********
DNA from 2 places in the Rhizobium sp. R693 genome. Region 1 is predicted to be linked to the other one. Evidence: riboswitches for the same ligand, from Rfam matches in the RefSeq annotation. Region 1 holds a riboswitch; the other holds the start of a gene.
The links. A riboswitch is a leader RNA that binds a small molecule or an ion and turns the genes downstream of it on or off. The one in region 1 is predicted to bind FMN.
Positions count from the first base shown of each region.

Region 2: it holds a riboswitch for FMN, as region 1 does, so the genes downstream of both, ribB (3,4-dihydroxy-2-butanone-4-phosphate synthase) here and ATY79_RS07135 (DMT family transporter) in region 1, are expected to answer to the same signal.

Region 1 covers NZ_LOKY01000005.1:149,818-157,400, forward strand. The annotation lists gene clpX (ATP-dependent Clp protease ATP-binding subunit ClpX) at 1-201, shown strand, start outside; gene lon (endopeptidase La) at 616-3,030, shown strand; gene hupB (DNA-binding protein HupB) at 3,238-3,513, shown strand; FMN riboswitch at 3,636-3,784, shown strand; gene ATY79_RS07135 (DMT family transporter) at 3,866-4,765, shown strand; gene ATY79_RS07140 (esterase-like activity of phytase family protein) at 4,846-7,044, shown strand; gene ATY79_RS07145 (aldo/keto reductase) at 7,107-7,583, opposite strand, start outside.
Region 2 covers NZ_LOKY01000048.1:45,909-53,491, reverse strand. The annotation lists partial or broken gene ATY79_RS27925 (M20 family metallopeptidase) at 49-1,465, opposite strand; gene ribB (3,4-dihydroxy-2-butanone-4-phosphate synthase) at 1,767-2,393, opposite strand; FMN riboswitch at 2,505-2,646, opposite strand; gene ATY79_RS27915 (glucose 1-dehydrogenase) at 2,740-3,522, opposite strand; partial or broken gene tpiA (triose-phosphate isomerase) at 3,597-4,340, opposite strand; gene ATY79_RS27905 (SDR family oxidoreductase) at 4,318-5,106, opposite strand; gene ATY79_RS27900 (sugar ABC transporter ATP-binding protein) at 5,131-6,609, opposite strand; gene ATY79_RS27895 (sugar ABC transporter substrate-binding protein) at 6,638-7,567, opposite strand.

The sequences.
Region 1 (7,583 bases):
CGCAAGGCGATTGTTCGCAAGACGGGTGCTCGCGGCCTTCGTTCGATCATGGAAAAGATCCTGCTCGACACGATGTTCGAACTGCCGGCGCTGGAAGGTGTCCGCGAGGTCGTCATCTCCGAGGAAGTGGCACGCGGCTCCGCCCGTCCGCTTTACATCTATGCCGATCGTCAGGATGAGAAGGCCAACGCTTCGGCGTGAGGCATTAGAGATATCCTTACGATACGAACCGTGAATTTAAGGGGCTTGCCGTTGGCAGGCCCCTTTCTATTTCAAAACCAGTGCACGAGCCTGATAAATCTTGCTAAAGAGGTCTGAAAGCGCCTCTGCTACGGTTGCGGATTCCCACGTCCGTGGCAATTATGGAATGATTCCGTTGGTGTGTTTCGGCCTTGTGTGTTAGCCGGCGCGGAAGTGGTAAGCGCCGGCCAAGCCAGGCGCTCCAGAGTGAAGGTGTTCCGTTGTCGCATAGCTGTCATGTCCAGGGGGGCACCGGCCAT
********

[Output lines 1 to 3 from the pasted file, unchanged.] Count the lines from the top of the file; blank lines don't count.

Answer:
DNA from 2 places in the Rhizobium sp. R693 genome. Region 1 is predicted to be linked to the other one. Evidence: riboswitches for the same ligand, from Rfam matches in the RefSeq annotation. Region 1 holds a riboswitch; the other holds the start of a gene.
The links. A riboswitch is a leader RNA that binds a small molecule or an ion and turns the genes downstream of it on or off. The one in region 1 is predicted to bind FMN.
Positions count from the first base shown of each region.